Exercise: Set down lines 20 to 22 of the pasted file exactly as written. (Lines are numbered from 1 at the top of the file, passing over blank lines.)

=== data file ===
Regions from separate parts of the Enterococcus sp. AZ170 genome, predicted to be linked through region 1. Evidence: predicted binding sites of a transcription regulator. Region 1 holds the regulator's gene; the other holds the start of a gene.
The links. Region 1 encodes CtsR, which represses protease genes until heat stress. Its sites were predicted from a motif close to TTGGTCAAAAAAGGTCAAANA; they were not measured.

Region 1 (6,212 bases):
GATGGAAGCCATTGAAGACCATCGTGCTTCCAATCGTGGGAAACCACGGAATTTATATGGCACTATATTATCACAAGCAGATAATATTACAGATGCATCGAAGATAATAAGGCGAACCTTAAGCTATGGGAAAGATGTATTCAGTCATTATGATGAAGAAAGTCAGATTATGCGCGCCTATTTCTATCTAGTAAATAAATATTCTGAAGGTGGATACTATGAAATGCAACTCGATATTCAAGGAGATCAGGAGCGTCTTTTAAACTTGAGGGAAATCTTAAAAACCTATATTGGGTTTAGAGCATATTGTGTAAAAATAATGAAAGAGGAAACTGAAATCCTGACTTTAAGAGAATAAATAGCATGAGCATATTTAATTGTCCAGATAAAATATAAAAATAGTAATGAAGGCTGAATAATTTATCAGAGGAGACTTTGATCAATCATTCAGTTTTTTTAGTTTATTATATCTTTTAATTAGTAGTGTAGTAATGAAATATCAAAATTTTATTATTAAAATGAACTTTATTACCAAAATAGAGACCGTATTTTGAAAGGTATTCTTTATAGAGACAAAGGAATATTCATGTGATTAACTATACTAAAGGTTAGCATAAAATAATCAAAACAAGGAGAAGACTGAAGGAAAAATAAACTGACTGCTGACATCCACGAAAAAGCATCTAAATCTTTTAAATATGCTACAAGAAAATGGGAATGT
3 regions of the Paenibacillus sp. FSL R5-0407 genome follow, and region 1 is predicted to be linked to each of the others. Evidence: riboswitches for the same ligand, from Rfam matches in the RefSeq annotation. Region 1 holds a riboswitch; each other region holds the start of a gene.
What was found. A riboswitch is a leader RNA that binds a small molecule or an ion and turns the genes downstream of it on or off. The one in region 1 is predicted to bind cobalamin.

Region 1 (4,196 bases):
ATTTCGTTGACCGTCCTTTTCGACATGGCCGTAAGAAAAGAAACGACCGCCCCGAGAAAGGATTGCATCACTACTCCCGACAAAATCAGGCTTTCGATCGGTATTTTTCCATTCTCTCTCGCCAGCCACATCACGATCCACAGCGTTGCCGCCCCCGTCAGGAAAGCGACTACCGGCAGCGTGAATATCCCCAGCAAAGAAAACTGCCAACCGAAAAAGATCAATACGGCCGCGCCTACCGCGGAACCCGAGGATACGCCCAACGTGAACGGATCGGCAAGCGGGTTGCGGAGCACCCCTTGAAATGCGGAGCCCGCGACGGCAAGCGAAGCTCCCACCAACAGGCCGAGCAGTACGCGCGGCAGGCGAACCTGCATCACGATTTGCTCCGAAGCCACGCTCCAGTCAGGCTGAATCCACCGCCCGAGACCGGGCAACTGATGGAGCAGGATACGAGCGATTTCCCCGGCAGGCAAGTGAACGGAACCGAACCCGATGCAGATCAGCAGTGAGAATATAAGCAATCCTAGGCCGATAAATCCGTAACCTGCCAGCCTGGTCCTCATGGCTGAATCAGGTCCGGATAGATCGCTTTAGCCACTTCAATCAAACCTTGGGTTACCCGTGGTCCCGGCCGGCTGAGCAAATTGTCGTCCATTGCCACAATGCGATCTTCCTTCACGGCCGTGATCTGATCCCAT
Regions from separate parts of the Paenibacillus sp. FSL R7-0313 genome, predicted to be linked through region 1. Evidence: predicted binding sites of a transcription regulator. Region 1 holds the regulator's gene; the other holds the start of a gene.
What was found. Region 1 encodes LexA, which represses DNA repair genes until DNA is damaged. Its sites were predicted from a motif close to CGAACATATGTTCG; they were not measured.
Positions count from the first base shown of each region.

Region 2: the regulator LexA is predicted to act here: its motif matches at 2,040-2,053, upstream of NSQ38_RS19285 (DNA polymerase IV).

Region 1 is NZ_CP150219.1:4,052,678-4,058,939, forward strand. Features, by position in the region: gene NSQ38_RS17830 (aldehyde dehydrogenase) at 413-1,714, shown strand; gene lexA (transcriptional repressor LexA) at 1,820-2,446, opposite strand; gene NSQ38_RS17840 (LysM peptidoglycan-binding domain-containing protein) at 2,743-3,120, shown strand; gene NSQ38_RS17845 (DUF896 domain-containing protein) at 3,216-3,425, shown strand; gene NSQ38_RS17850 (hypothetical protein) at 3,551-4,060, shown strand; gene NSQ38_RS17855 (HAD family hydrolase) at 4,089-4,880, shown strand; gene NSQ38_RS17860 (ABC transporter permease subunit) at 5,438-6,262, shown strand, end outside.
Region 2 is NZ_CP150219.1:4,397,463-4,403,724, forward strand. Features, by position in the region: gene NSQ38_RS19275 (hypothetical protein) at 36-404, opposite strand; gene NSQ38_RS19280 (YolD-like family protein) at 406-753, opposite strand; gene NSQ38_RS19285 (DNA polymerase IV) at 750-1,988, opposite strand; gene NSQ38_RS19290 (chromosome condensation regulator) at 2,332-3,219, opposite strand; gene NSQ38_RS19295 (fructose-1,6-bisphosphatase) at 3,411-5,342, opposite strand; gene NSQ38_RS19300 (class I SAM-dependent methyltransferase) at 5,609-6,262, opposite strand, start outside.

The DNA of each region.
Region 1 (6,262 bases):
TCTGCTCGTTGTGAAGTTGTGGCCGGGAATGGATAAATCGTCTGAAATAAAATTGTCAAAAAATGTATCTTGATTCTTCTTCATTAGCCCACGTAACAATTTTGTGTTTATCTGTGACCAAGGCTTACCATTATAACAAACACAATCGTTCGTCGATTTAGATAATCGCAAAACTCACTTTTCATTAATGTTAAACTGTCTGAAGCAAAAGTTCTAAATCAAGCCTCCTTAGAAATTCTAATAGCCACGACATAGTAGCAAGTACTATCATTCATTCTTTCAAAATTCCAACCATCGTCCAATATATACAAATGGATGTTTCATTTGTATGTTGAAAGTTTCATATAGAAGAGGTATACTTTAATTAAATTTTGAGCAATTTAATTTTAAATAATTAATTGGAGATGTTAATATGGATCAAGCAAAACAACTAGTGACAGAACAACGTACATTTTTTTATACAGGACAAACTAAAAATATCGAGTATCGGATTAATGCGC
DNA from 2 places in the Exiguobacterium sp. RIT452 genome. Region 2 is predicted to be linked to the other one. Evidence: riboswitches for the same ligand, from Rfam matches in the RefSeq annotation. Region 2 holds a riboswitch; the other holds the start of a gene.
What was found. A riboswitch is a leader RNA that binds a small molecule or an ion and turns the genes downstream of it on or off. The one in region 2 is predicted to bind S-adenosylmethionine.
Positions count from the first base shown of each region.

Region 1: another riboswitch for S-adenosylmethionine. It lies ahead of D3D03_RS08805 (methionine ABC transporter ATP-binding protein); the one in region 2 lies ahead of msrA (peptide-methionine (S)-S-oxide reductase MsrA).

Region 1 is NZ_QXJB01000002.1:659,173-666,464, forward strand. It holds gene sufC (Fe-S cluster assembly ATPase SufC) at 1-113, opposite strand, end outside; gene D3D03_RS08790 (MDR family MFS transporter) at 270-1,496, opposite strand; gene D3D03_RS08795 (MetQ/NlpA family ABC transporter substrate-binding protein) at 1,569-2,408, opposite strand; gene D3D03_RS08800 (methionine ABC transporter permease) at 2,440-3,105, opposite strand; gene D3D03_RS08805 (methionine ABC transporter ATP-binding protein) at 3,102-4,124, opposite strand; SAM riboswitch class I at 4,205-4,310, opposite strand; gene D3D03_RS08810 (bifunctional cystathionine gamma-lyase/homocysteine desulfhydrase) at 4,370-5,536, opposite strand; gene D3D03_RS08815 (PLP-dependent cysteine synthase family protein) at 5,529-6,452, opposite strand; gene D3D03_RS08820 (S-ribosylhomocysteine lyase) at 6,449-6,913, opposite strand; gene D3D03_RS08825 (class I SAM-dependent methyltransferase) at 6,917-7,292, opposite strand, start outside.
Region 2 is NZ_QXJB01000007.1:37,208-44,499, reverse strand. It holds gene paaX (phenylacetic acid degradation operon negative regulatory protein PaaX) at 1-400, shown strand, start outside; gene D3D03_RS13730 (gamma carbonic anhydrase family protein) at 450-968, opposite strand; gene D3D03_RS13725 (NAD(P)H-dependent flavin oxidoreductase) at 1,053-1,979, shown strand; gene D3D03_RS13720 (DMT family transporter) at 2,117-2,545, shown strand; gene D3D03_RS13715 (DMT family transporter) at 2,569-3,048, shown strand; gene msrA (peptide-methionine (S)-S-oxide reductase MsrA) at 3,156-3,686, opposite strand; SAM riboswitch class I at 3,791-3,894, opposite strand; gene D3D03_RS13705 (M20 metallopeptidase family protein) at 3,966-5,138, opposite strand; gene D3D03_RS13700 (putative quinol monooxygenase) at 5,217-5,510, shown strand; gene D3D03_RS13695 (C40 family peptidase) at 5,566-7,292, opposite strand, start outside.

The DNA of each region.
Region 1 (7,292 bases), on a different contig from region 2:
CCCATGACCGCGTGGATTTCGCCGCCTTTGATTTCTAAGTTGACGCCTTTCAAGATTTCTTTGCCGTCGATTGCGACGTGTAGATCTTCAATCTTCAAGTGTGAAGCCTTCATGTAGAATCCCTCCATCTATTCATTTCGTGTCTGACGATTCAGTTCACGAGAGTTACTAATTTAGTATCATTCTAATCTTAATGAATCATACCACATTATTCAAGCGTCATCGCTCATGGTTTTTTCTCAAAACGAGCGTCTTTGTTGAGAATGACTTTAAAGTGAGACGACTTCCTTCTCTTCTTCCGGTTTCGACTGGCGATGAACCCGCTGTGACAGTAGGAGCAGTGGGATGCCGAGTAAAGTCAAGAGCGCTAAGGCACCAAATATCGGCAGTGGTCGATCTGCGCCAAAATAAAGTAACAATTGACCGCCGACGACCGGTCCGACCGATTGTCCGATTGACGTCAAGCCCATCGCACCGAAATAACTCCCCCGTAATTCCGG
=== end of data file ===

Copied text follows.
Positions count from the first base shown of each region.

Region 1: another riboswitch for S-adenosylmethionine. It lies ahead of D3D03_RS08805 (methionine ABC transporter ATP-binding protein); the one in region 2 lies ahead of msrA (peptide-methionine (S)-S-oxide reductase MsrA).

Region 1 is NZ_QXJB01000002.1:659,173-666,464, forward strand. It holds gene sufC (Fe-S cluster assembly ATPase SufC) at 1-113, opposite strand, end outside; gene D3D03_RS08790 (MDR family MFS transporter) at 270-1,496, opposite strand; gene D3D03_RS08795 (MetQ/NlpA family ABC transporter substrate-binding protein) at 1,569-2,408, opposite strand; gene D3D03_RS08800 (methionine ABC transporter permease) at 2,440-3,105, opposite strand; gene D3D03_RS08805 (methionine ABC transporter ATP-binding protein) at 3,102-4,124, opposite strand; SAM riboswitch class I at 4,205-4,310, opposite strand; gene D3D03_RS08810 (bifunctional cystathionine gamma-lyase/homocysteine desulfhydrase) at 4,370-5,536, opposite strand; gene D3D03_RS08815 (PLP-dependent cysteine synthase family protein) at 5,529-6,452, opposite strand; gene D3D03_RS08820 (S-ribosylhomocysteine lyase) at 6,449-6,913, opposite strand; gene D3D03_RS08825 (class I SAM-dependent methyltransferase) at 6,917-7,292, opposite strand, start outside.